What does protection mean in different disciplines? How is it conceptualised? Here, we consider theoretical contributions, discussing the foundations of protection in different disciplines and critical genealogies of protection. Are there different levels or forms of protection? Different types of expertise and knowledge shape what protection involves in practice. This sub-theme would seek to interrogate practices of crisis management, but also building codes, regulation, NGOs and IGOs interventions, flood standards, etc. Also, how are protective thinking and policies changing, or not, in view of disrupted ecologies and climate change?
Who and what is deemed as in need of protection. In other words: Whose interests are being looked after? Protection through critical infrastructure (dams, dykes, etc.) has long been critical for many, and as climate change advances, the need for such protection is growing. But there are often social and political choices about what suffering and protection involves based on social stratifications and representations (Hagen and Elliott 2021): who gets to benefit from infrastructure, legal, or state protection depends on social classes, races, ethnic groups, and more generally power relations in a society (Wisner et al. 2004). This panel would seek to discuss topologies of protection: what are the places, people, objects and things that get to be protected, and how does protection vary for these categories?
A related issue here is protection beyond people and properties. Policies, institutions, and actors typically focus on protecting human lives, buildings, and the institutions and values they embody. Yet, disasters also affect ecologies, animals, rivers, mountains, etc. Can the notion of protection be extended to different categories? For example, can we think about the protection of mental health, animals, or the ‘environment’ itself in times of disruption. What role do legal attempts to give rights to nature play in defining and operationalising protected interests, for instance?
Who does the protecting? Which actors are engaged in providing protection, and how do their practices shape the actual protection provided?
This panel examines the institutions, instruments and technologies of protection, as well as the organisations, professions, experts, and other actors. Here, one could think of discussing the role of first respondents (such as fire-fighters, crisis managers, ambulance services, humanitarian organisations, and workers, etc.) in making decisions about saving lives and properties. How are their interventions shaped by organisational understanding of protection or professional culture, for example? Other aspects to discuss would be engineering standards (how do we define values and numbers of lives to be saved? How can we calculate the degree of protection of a building, a road, or a dam?), regulatory and legal standards (are there any rights to protection and, if so, what kind of duties do these rights give rise to and for which actors?), or economic aspects – one critical issue here is the question of disaster insurance, and how climate change is challenging it.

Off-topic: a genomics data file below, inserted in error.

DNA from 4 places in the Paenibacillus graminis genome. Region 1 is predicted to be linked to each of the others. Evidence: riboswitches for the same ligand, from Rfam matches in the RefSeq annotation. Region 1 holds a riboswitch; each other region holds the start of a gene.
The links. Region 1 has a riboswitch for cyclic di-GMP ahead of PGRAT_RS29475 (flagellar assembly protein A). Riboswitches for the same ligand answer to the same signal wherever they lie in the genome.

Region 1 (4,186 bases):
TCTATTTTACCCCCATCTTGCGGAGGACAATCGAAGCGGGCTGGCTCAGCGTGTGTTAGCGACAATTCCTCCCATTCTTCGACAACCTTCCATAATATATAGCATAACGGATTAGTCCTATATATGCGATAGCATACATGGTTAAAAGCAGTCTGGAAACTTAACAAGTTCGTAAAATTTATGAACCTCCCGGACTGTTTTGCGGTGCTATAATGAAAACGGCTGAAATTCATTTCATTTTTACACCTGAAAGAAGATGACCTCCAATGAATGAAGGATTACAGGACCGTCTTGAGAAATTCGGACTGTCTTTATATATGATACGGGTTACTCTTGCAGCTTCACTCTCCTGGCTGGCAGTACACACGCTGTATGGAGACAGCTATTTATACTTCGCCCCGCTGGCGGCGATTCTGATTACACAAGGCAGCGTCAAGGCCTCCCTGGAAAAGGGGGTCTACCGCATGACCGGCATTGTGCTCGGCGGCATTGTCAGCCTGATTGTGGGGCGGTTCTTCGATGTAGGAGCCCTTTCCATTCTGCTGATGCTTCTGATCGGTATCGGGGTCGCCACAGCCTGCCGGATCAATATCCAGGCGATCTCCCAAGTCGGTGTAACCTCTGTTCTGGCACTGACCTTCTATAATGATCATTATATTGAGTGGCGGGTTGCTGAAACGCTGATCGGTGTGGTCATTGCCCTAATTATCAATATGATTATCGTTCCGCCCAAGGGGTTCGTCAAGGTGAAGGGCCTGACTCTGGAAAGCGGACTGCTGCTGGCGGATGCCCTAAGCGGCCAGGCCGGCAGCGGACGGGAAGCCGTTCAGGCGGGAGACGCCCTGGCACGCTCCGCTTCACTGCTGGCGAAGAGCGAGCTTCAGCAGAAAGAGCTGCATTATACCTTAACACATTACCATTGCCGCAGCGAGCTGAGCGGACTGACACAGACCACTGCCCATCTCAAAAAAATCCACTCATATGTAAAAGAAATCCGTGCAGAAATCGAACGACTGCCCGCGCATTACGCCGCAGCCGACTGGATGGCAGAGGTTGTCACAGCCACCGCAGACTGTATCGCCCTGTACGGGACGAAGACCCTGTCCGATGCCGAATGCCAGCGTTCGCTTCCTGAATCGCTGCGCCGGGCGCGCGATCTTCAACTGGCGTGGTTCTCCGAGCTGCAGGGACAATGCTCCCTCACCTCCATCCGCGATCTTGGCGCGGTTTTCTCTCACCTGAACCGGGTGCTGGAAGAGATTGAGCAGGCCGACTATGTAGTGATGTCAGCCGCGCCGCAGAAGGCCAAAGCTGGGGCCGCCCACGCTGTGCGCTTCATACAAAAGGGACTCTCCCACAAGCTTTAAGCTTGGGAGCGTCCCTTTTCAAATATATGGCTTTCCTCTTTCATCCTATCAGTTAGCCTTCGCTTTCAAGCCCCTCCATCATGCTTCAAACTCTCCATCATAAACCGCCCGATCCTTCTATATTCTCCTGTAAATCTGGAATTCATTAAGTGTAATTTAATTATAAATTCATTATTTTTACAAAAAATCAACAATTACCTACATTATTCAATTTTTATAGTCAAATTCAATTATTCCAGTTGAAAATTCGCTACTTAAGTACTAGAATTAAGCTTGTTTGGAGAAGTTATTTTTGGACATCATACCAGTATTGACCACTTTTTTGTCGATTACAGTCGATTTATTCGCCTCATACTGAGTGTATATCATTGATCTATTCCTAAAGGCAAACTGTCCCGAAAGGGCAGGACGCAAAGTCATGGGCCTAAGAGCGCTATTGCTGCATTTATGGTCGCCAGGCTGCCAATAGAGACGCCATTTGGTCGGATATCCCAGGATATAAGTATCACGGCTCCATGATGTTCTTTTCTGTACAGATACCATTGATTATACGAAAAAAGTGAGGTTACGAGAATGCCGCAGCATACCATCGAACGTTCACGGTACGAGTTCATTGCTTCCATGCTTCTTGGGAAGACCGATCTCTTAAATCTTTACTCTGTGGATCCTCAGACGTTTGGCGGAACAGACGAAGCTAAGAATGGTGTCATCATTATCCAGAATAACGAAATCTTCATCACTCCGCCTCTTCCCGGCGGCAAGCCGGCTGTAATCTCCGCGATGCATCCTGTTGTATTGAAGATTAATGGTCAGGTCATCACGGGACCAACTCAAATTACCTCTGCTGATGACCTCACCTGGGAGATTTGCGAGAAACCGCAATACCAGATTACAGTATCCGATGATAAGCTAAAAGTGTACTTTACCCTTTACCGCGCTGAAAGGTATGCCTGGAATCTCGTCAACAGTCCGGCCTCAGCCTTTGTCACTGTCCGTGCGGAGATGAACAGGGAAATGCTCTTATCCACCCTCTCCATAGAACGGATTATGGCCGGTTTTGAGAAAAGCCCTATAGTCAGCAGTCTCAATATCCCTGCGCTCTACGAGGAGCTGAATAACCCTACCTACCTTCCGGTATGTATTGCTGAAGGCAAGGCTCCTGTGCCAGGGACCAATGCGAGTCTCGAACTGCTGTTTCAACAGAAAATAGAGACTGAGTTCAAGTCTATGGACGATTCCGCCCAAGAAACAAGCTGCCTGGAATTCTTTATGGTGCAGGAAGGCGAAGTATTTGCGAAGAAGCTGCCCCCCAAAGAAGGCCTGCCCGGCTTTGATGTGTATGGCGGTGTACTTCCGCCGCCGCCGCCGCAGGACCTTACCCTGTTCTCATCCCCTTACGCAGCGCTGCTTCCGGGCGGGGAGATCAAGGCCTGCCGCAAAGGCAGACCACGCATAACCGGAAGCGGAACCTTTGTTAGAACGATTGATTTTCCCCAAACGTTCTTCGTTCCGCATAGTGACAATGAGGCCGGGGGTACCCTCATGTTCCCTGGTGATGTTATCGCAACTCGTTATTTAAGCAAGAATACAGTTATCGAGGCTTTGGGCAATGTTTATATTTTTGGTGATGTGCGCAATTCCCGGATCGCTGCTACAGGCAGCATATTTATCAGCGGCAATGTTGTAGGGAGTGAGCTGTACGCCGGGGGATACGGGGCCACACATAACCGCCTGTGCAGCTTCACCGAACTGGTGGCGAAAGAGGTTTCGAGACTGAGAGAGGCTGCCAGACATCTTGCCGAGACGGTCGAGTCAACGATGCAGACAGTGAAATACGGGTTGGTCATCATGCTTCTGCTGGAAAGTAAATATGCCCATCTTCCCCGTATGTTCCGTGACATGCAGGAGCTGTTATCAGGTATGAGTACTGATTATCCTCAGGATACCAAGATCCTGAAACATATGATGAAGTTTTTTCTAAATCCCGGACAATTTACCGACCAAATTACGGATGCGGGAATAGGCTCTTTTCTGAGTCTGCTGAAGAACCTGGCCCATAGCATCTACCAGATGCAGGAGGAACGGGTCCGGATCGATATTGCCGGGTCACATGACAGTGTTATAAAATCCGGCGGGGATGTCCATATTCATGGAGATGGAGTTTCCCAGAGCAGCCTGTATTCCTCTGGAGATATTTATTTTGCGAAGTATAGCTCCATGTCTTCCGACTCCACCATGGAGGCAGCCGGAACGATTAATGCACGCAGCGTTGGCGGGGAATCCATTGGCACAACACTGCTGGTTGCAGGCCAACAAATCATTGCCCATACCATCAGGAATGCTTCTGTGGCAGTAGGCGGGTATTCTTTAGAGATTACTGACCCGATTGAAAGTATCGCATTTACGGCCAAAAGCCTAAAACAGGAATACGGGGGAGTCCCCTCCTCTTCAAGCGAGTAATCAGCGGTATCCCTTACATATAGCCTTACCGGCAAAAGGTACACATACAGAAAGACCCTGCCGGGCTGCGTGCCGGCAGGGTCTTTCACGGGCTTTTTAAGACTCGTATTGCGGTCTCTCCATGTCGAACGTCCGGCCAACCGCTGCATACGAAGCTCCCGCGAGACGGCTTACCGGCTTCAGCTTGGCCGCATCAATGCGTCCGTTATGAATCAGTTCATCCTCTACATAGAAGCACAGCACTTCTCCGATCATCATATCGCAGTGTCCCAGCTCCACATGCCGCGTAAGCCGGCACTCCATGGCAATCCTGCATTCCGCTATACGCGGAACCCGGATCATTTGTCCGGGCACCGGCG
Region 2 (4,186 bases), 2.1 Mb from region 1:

Slow onset disasters, creeping crises, polycrises and climate change raise the question of what protection means in those crisis contexts beyond immediate urgencies and as the nature of disaster is changing. How does that change protection calculations, expectations, and rights? More specifically, what does climate change adaptation imply for thinking and implementing protection on the ground, notably in legal terms? Protection in this context also requires active mitigation, i.e. taking measures to tackle the causes of disasters (with climate-related disasters being largely human-induced).
The workshop will be hybrid, with the main event taking place at Leiden University in the Netherlands, with the possibility to join online. We have limited funding to cover expenses depending on the number of applicants.
Submit an abstract to email@example.com before Monday 4 December 2023. We aim to respond before the end of December 2023.
When submitting your application, please indicate whether:
- You are interested in attending in person or online,
- Whether you already have funding, and what your planned costs are.